2) If you currently have a website, with an analytics program,  you could look at the traffic data from your current website for keyword ideas.  If you haven’t optimized your website for anything, and yet you are already getting some search engine traffic, imagine how much more you can get if you create a page or post and optimize it specifically for the phrase that is already brining in traffic.

So now we have a list of the search terms that we think people use to find our website. Now I will show you how to determine if the keywords meet the criteria that I listed above.

Step 2: Check for Competition

The first thing we are going to do is check on our competition for that keyword.  Go directly to the regular google search at Do not pass go, do not collect 200.  (Sorry. I couldn’t resist….)

Put in your search term at and hit enter. You don’t need to look at  the actual search results — just look under the search box at the number of results that comes up —


That number is a good indicator of your competition for the keywords that you just typed in! Now, of the ones that came up, only a handful may be actually  “strong competition” but  analyzing the strength of your competitors is beyond the scope of this blog post. For now, use the general rule-of-thumb that if the number of search results  is 500,000 or less, that is a word that will be relatively easy to rank for. Generally speaking, the higher the number of search results, the harder it will be to rank on page one for the search results for that term.

To complete this step,  make a note of that number of search results in the competition column and note if it is low, medium or high.  Now we’re going to go to another website.

 Step 3: Enter Your Words at the Google Adwords Keyword Tool 

Go To

Put your search term in the box pictured below.  Click “exact match” in the left hand column and change the country by clicking “Advanced Options an Filters” if needed. Then click on the search button.


Your results will look like this:



Step 4: Evaluate Your Results.

  1. Keyword Variations – The first thing you’ll see is a long list of keyword phrases. Take a good look at that list and see if it sparks any ideas for other keyword phrases that you had not considered in your initial list.  If so, simply make a note of the additional phrases you would like to research when you are done with your initial list.
  2. Commercial Intent – While looking over the keyword variations, be sure to note if the keywords show that the searchers are seeking infomation, free items, or are looking to make a purchase. For example, search terms that include the terms “how-to” or “tips” might have high search volume and low competition, but they are probably people being used by who are looking to solve a problem themselves — not buy a gadget or hire a service provider to solve the issue for them. These terms may be helpful on your supporting pages or on your blog, but generally do not belong on your main sales pages.

On the other hand, if you see keyword phrases that include the words “best, review, coupon” etc — that that shows that these searchers are probably looking to make a purchase. You’ll want to evaluate these terms closely.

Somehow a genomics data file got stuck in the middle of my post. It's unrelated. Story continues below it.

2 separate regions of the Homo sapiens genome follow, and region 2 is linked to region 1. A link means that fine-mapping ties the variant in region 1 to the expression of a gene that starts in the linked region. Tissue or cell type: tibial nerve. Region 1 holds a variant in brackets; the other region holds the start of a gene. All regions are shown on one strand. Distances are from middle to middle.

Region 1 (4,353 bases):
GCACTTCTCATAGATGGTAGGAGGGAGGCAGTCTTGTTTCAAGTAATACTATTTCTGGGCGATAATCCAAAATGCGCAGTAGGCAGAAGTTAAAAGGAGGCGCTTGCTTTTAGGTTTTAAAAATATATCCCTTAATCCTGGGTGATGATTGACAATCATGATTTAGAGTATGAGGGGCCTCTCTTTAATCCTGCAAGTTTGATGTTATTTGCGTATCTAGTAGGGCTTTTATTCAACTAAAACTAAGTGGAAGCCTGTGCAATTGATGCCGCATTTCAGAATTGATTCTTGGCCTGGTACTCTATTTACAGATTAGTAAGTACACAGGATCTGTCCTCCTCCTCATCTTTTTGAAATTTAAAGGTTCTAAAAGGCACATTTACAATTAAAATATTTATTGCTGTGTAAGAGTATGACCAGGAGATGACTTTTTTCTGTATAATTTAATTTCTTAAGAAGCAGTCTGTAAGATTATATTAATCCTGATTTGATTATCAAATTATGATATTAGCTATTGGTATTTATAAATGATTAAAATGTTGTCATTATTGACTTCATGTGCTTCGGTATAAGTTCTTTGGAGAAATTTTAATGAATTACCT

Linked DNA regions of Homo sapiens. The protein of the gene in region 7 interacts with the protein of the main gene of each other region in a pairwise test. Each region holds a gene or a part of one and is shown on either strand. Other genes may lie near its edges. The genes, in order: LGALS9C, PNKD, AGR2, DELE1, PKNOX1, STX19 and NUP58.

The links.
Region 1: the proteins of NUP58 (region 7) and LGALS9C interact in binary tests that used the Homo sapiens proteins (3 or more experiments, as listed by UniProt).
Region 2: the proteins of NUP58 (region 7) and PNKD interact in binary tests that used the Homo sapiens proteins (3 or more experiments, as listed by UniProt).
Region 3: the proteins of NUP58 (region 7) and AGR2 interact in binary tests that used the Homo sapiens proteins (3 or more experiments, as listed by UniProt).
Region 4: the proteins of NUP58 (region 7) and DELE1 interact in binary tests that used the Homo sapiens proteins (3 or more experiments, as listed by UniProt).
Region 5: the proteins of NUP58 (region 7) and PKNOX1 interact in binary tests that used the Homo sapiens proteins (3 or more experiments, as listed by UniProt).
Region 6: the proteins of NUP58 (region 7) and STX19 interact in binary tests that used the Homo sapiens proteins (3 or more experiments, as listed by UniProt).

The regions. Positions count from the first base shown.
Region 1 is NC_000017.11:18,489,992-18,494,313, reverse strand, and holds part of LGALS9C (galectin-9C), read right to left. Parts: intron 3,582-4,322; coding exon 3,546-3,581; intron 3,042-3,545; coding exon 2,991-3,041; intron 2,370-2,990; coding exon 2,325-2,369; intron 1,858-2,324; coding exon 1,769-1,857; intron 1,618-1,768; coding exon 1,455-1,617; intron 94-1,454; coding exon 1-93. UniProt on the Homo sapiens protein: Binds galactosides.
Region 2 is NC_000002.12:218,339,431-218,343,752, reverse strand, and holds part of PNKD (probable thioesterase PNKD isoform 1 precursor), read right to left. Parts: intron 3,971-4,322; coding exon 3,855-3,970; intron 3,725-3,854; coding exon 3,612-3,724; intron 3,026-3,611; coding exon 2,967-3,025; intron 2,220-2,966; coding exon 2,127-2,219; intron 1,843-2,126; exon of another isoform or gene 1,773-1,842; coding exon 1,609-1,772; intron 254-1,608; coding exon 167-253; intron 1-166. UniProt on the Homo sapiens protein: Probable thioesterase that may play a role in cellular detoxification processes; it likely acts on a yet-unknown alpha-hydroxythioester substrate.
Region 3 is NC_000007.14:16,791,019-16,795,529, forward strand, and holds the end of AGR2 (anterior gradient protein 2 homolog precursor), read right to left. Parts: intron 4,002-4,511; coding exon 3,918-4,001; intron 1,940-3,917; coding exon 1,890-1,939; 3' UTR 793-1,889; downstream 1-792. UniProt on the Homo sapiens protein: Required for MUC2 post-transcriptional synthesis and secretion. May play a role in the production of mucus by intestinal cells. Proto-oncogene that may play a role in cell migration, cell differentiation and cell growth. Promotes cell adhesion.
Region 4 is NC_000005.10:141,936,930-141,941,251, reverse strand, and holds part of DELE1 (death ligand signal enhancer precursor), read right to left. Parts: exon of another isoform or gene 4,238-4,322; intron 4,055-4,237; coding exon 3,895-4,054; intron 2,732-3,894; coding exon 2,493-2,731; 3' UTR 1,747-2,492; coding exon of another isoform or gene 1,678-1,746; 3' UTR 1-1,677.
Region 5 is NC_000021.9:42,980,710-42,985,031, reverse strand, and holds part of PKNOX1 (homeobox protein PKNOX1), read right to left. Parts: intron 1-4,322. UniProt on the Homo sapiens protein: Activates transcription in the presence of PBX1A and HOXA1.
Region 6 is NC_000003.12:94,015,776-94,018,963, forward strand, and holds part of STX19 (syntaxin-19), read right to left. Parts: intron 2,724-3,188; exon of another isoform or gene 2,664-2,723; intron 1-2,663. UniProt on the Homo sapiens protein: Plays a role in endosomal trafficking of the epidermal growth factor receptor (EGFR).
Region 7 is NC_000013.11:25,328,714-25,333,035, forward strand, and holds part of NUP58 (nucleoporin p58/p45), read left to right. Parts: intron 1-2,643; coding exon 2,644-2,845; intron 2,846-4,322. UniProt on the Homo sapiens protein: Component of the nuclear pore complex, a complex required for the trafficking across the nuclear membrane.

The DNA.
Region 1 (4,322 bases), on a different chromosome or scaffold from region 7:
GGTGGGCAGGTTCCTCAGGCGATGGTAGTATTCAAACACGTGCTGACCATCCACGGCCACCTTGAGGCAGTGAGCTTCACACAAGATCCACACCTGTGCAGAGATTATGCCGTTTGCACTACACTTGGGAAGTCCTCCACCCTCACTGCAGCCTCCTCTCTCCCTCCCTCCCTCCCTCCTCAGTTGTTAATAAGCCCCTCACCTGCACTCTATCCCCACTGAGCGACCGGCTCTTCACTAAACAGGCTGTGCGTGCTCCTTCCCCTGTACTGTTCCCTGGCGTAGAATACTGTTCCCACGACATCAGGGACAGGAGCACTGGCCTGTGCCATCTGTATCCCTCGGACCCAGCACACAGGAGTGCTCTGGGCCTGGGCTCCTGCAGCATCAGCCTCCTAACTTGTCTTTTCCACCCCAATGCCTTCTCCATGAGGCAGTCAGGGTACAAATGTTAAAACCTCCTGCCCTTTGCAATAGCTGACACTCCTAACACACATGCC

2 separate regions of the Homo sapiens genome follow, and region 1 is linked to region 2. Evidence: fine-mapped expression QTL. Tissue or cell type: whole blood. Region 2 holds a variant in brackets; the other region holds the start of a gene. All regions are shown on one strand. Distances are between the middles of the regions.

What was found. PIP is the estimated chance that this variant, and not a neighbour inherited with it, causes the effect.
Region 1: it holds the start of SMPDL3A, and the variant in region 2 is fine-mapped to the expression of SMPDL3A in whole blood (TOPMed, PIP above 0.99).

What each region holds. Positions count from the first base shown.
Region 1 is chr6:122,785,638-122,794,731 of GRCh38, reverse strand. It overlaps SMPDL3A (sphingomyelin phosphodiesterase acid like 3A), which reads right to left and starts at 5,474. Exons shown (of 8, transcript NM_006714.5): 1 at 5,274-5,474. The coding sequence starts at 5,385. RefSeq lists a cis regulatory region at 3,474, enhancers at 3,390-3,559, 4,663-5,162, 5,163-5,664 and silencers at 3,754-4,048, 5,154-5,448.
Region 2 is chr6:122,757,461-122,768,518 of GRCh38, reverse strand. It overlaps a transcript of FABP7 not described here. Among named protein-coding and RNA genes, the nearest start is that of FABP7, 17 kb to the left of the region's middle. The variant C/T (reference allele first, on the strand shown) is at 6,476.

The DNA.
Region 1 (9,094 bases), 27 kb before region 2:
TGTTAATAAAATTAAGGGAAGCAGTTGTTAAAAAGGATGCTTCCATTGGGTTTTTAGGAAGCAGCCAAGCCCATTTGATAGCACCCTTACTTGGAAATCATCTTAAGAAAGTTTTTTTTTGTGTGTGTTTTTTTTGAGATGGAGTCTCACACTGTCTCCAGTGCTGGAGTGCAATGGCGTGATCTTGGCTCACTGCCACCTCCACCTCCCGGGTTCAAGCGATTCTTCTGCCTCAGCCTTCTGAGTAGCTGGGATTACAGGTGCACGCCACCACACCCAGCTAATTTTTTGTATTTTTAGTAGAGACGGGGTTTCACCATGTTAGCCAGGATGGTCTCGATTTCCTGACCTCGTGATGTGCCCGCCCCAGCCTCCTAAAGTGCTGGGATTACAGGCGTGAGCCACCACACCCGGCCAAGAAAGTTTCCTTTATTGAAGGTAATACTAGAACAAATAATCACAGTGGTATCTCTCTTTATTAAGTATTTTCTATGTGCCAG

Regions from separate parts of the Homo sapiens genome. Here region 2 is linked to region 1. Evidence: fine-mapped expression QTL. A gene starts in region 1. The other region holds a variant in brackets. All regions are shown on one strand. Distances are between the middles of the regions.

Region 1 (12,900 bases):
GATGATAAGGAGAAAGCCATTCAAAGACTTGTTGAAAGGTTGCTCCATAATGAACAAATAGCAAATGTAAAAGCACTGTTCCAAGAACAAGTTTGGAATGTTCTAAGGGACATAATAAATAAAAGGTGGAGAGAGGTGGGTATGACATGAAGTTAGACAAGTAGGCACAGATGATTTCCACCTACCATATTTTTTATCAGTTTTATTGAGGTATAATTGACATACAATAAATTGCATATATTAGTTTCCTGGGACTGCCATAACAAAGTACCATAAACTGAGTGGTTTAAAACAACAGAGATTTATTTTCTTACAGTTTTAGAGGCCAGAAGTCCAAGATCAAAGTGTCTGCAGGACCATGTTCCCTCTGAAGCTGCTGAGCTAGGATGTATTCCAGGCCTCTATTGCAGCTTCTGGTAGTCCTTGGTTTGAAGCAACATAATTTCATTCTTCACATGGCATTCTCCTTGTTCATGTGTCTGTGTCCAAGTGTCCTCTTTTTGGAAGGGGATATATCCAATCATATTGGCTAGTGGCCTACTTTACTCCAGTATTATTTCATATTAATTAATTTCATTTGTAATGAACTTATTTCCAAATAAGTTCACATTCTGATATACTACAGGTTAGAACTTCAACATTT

1. Global/Local Search Volume – Next you’ll want to evaluate the search volume for your term. Global searches refers to international searches. Local searches refers to searches within the country that you selected.  Remember, you want the search volume to be “significant” – but “significant” is in the eye of the beholder. If you’re a local service provider – 300 local searches/month on a term such as “Toronto Plumbers”  may be enough for you to choose that keyword (especially if the competition for your search term is low).  This is where keyword research becomes both an art and a science. The numbers can only take you so far — you have to use your brain and your gut. But the great news is that you can try something, track your results and change your strategy if it isn’t working.
  2. Competition – While where here take a look at the shaded boxes in the column marked “competition.” That column displays competiton for the keyword in the paid adwords section of the search results. In other words, it is an indicator of competition, but not for the organic search listings. Still, the information is valuable. You want the word to have some competiton, because if it didn’t, then it’s probably not a valuable keyword. However, but more shaded the box, the tougher it will probably be to rank for even in the organic search results. So consider this one indicator of competition, and the that you got from the direct google search another indicator of competiton.

Congratulations! After completing this process several times, for several keyword phrases, and filling out the worksheet I provided (or your own spreadsheet)  you will probably  be  have eliminated many useless keywords  and probably found several that you hadn’t considered before.

Now, I want to point out that this is just one way to do keyword research. Most professionals just use it as a starting point.  There are many other ways to do it and a few other tools I use that give me more detailed and sophisticated data — but I chose this one to write about  because it is relatively simple, it’s free, and it’s pretty reliable.  If you have to do your own keyword research,  and you at least do this you’ll be ahead of most other small business owners.

Now all that’s left is to put your keywords in the right places on your website. In the copy and code. I’ll cover that in another blog post won’t go into much detail here but you need to actually USE the keyword phrases in your content for the research to accomplish anything.